Worst NFL beer price: Redskins' FedEx Field

Save On Brew logo.
Prices on most things always go up, but at National Football League stadiums this season, the hike hasn't been too bad.

SaveOnBrew.Com has just released its 2011 beer price findings for all 31 NFL stadiums. The average increase across all teams was just 4%. However, as the website notes, when prices start at $5 for a 16-ounce serving, any increase hurts.

Here's the rest of the report:

"The lowest price to grab a cup of suds was at a Cleveland Browns home game ($5) while the stadium that commands the most expensive brew was Edward Jones Dome, home of the St. Louis Rams, at $9 per 20-ounce serving.

"It's not all bad news, though. Three stadiums actually serve beer for less this year than last. You'll save a few pennies while watching an Atlanta, Kansas City, and Oakland home game.

"While nine bucks per 20-ounce serving in St. Louis is pretty shocking (that works out to 45 cents per ounce), it's not the worst deal in the league. That badge falls squarely on the wide shoulders of FedEx Field, home of the the Washington Redskins, who serve 12 ounces for $7. That's 58 cents per ounce.

"To put that in perspective, at 58 cents per ounce, a six pack would set you back $42."

Here's the chart.

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Chowder fest conjures images of ... beer

(Photo by William M. Dowd)
TROY, NY -- After sampling two dozen different entries as a judge in the 6th annual Troy Chowder Fest competition this afternoon, my thoughts turned to beverages. Only natural, considering food and drink are my mainstay topics.

But, what does one imbibe with such a wide variety of creations -- from classic New England clam chowders to such exotica as Guinness scented hickory smoked corn and ancho chilis chowder, jerk chicken, autumn pear and smoked Reuben chowders, varieties that drew several thousand people to the riverside event behind Brown's Brewing despite overcast, rainy skies?

Beer, of course, and that thought comes to mind not only because we were doing the judging inside the brewpub's Revolution Hall event space. Yes, a bold pinot noir, or a tangy malbec or even a citrus-tinged seyval blanc might work if you insist on wine. But, only beer has the tasty edge, the cleansing carbonation to cut through all the creams and hot peppers and mixed spices the chefs used to concoct their chowders. Even if you're not a regular beer drinker -- which seems to be a growing number of the population, according to all sales statistics -- beer will do the trick.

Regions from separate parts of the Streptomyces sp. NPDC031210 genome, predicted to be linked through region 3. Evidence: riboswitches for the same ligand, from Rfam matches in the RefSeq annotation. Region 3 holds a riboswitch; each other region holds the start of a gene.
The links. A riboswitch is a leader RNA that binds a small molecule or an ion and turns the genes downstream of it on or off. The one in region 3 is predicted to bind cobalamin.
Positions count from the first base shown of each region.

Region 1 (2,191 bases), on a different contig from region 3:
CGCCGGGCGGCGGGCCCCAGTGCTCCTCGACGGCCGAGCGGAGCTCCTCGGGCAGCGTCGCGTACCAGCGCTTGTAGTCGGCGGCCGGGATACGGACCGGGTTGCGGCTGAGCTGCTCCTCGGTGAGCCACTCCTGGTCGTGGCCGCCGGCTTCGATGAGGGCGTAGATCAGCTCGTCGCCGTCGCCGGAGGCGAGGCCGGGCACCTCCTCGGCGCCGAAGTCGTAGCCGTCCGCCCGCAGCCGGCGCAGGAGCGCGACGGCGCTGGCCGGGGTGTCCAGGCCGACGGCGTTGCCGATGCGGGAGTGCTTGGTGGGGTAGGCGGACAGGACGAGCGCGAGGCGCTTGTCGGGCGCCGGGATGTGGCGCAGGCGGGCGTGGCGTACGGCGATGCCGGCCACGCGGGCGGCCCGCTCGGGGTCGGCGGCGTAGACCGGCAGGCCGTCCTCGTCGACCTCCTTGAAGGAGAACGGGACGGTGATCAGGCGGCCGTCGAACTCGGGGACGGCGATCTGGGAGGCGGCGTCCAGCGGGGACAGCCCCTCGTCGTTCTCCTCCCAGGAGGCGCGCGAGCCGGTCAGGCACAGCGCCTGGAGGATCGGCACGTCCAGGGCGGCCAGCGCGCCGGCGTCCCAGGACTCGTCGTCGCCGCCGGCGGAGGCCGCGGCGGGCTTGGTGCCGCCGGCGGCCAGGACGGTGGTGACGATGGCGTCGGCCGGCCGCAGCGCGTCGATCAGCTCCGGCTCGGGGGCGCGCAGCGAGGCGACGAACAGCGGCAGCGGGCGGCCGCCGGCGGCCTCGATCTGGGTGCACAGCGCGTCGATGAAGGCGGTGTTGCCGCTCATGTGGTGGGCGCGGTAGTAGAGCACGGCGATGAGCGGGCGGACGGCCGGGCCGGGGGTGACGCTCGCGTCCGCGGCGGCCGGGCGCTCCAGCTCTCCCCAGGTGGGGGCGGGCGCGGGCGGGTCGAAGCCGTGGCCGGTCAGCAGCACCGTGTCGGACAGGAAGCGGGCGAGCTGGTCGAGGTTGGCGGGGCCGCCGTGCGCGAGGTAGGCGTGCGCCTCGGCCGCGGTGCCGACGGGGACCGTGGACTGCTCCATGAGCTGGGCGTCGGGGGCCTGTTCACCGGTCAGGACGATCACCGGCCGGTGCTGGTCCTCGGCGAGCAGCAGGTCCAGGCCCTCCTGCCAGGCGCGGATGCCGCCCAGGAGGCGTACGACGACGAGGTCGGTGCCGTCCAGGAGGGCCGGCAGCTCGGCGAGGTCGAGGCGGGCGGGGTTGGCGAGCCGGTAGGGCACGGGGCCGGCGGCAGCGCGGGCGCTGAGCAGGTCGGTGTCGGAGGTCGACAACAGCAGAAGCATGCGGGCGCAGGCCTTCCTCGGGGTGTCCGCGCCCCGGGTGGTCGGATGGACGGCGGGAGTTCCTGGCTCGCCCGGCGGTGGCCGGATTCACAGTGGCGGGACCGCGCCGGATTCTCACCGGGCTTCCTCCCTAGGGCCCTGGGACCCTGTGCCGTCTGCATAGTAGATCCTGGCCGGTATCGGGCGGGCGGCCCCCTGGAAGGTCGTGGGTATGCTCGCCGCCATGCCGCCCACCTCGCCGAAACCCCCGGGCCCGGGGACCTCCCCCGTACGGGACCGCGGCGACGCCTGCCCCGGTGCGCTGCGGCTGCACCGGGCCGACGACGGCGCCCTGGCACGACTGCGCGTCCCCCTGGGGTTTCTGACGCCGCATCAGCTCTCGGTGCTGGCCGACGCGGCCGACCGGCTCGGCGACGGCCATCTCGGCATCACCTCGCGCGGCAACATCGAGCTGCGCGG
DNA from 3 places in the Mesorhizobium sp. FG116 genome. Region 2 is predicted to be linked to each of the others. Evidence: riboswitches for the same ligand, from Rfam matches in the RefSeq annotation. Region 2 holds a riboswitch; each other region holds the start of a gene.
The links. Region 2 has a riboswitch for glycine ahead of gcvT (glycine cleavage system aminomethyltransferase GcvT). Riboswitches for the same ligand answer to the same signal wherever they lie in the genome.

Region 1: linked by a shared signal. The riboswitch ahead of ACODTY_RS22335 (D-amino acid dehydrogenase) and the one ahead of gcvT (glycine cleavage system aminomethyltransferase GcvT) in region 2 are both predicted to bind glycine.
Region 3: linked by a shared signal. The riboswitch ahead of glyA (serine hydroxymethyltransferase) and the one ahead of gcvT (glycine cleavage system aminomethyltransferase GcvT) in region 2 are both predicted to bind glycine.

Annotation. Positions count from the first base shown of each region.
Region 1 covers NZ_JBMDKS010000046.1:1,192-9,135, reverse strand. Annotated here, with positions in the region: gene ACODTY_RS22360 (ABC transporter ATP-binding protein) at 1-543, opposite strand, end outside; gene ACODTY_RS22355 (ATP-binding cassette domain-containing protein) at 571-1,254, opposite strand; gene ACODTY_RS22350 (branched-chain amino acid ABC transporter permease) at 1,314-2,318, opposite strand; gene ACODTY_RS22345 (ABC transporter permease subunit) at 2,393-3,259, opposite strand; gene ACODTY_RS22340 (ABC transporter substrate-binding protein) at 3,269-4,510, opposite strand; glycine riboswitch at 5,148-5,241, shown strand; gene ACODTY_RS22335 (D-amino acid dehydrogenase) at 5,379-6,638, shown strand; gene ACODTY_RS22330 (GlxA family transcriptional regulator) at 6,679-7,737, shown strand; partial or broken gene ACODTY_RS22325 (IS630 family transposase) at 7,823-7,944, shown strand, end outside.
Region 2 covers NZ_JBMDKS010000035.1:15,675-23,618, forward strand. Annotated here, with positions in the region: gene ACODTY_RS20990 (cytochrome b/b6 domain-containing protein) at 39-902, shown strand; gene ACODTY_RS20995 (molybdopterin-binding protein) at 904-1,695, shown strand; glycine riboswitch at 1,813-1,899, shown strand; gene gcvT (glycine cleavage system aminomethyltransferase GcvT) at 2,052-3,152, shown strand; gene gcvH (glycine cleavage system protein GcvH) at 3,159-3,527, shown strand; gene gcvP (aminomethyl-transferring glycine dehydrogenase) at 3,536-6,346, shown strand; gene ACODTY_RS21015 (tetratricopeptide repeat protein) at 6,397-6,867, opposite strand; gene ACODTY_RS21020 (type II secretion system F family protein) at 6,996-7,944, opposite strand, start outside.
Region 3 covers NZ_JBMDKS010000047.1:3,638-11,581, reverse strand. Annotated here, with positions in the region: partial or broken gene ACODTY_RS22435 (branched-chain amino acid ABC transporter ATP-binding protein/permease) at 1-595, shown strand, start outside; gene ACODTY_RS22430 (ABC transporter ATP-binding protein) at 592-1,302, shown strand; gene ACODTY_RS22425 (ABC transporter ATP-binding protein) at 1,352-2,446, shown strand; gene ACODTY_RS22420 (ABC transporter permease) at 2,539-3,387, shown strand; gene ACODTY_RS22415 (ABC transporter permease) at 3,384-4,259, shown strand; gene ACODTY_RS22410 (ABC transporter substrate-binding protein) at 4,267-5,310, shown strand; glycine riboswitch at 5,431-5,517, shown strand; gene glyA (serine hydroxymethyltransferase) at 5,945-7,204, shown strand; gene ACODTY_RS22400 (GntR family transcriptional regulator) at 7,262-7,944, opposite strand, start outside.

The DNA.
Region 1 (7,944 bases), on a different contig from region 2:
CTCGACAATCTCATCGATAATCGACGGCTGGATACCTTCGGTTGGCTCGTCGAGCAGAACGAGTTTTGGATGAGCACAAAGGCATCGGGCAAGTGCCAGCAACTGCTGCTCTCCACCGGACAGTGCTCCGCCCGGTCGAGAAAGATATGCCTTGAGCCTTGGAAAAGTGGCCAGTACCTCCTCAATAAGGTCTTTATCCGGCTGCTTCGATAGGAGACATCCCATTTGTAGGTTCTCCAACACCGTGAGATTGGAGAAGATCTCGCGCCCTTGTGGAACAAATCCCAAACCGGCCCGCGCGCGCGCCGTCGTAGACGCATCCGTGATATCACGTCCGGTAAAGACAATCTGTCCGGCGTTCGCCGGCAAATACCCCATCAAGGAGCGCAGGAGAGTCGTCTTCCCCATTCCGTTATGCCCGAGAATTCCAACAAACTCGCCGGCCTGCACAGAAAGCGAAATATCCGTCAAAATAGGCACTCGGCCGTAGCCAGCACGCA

There may be something to the theory that because beer was the drink of the common man and chowder originated as a meal cooked by the lower economic classes, our DNA's palate is hard-wired to pair the two.

Fish chowders were the ancestors of clam chowder. Some of the chowders I sampled today were topped with a bit of puff pastry or a crisp crouton, mimicking the practice of our early settlers who usually broke ship's biscuits into their seafood chowders to help thicken them.

The Oxford English Dictionary says the very word "chowder" can be traced to fishing villages along the coast of France, as well as in southwestern England and Brittany which flank the English Channel. It was the practice in the 16th and 17th centuries to have a large cauldron -- a "chaudiere" -- ready to cook some of the catch when the fishing boats returned to port and celebrations ensued.

There may have been some in the festival crowd here today who were there to escape financial worries for a few hours, but they no doubt were in the minority. That is very unlike the populace of such places as Brighton, England, in the 17th and 18th centuries.

Chowder-centric revelry probably was helpful in letting the locals forget for the moment the miserable economic and hygiene conditions in which many of them lived. Writing in 1860 in "Brighton As It Is," one J.G. Bishop described the hardscrabble fishing village this way:

"The houses of the poor in Brighton, which are situated in narrow streets and courts, are for the most part ill-ventilated, badly drained, if at all. The numbers which are huddled together in them render decency and decorum next to impossible. Many of them being built with inferior bricks and mortar made of sea-sand are wretchedly damp so that even the walls are covered with lichens, and the miserable tenants, unable to endure the depression of spirits which is the necessary result, try to drown their uneasy sensations in the neighbouring beer shops."

So, count your blessings, cook your chowder and chill your beer. All in all, I’m sure we’d rather be here than in Brighton.

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Brewing loopholes remain a taxing topic

From The New York Times

WASHINGTON — Plenty of lawmakers are against tax breaks and so-called loopholes. Unless, of course, they personally helped create them. ...

Senator John Kerry, D-MA, says he ... wants to eliminate such breaks, except when it comes to beer. He is one of the main supporters of a proposal that would cut taxes for small beer makers like the Samuel Adams Brewery in Boston.

And Representative Paul D. Ryan, R-WI, who leads the House Budget Committee, has privately assured one beer industry group that he would support a second proposed tax break for brewers, even as he has distanced himself publicly from the measure, the beer group’s chief operating officer said in an interview.

The disconnect between the lawmakers’ words and deeds reflects the political hurdles that Congress and the White House face as they look to cut at least $1.2 trillion from the national debt.

[Go here for the full story.]

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